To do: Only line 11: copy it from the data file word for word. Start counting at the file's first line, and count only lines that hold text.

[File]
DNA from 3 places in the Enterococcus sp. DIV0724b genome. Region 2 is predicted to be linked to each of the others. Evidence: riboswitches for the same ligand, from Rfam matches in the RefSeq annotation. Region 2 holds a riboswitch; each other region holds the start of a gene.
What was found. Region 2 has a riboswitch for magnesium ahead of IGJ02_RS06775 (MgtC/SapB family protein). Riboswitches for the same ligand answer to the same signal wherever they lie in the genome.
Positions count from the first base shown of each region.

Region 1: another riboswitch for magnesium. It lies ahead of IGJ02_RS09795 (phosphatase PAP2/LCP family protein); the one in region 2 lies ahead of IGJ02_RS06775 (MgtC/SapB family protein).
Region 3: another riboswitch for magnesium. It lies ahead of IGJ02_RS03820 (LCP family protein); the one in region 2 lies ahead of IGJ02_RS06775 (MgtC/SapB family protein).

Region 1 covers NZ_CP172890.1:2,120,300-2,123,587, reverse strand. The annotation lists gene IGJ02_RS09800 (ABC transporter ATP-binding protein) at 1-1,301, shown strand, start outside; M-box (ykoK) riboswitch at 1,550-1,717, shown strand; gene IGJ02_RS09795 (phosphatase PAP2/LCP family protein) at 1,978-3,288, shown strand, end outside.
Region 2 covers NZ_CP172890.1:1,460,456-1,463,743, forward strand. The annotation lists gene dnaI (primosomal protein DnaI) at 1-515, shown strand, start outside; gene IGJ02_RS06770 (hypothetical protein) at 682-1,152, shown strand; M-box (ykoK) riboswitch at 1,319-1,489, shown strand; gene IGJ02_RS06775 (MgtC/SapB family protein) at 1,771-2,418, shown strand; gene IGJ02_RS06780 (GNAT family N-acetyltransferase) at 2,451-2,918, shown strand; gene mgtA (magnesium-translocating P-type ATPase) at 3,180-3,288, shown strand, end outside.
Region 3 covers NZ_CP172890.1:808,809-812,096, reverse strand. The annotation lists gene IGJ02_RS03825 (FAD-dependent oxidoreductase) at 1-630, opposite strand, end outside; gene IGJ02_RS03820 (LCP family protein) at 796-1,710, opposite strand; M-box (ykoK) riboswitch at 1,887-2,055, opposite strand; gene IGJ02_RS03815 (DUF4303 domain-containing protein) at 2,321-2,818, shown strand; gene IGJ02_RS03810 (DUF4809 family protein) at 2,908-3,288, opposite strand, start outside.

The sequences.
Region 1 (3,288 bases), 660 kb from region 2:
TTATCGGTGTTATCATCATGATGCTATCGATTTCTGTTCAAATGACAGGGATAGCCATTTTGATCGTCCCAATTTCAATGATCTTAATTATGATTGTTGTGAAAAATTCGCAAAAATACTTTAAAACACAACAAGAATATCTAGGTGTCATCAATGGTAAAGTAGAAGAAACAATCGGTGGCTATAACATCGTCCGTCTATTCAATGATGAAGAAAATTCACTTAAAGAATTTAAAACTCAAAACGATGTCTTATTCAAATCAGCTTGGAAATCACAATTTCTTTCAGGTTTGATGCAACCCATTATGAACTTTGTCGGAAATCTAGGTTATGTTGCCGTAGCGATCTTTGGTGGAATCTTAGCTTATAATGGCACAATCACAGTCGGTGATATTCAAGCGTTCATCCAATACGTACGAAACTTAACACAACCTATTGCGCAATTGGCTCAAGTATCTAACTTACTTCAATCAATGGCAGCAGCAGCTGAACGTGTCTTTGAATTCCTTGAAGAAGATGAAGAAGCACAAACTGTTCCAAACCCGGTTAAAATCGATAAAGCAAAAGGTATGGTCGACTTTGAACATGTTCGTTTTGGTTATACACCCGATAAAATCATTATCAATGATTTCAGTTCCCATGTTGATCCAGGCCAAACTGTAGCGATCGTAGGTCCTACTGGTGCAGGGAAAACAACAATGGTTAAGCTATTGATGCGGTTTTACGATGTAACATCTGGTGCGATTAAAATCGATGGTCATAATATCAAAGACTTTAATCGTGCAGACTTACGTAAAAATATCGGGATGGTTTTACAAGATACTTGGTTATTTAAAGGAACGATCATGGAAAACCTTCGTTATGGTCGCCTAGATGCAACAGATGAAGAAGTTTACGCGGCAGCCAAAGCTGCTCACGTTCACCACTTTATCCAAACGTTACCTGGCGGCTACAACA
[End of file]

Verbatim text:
TTATCGGTGTTATCATCATGATGCTATCGATTTCTGTTCAAATGACAGGGATAGCCATTTTGATCGTCCCAATTTCAATGATCTTAATTATGATTGTTGTGAAAAATTCGCAAAAATACTTTAAAACACAACAAGAATATCTAGGTGTCATCAATGGTAAAGTAGAAGAAACAATCGGTGGCTATAACATCGTCCGTCTATTCAATGATGAAGAAAATTCACTTAAAGAATTTAAAACTCAAAACGATGTCTTATTCAAATCAGCTTGGAAATCACAATTTCTTTCAGGTTTGATGCAACCCATTATGAACTTTGTCGGAAATCTAGGTTATGTTGCCGTAGCGATCTTTGGTGGAATCTTAGCTTATAATGGCACAATCACAGTCGGTGATATTCAAGCGTTCATCCAATACGTACGAAACTTAACACAACCTATTGCGCAATTGGCTCAAGTATCTAACTTACTTCAATCAATGGCAGCAGCAGCTGAACGTGTCTTTGAATTCCTTGAAGAAGATGAAGAAGCACAAACTGTTCCAAACCCGGTTAAAATCGATAAAGCAAAAGGTATGGTCGACTTTGAACATGTTCGTTTTGGTTATACACCCGATAAAATCATTATCAATGATTTCAGTTCCCATGTTGATCCAGGCCAAACTGTAGCGATCGTAGGTCCTACTGGTGCAGGGAAAACAACAATGGTTAAGCTATTGATGCGGTTTTACGATGTAACATCTGGTGCGATTAAAATCGATGGTCATAATATCAAAGACTTTAATCGTGCAGACTTACGTAAAAATATCGGGATGGTTTTACAAGATACTTGGTTATTTAAAGGAACGATCATGGAAAACCTTCGTTATGGTCGCCTAGATGCAACAGATGAAGAAGTTTACGCGGCAGCCAAAGCTGCTCACGTTCACCACTTTATCCAAACGTTACCTGGCGGCTACAACA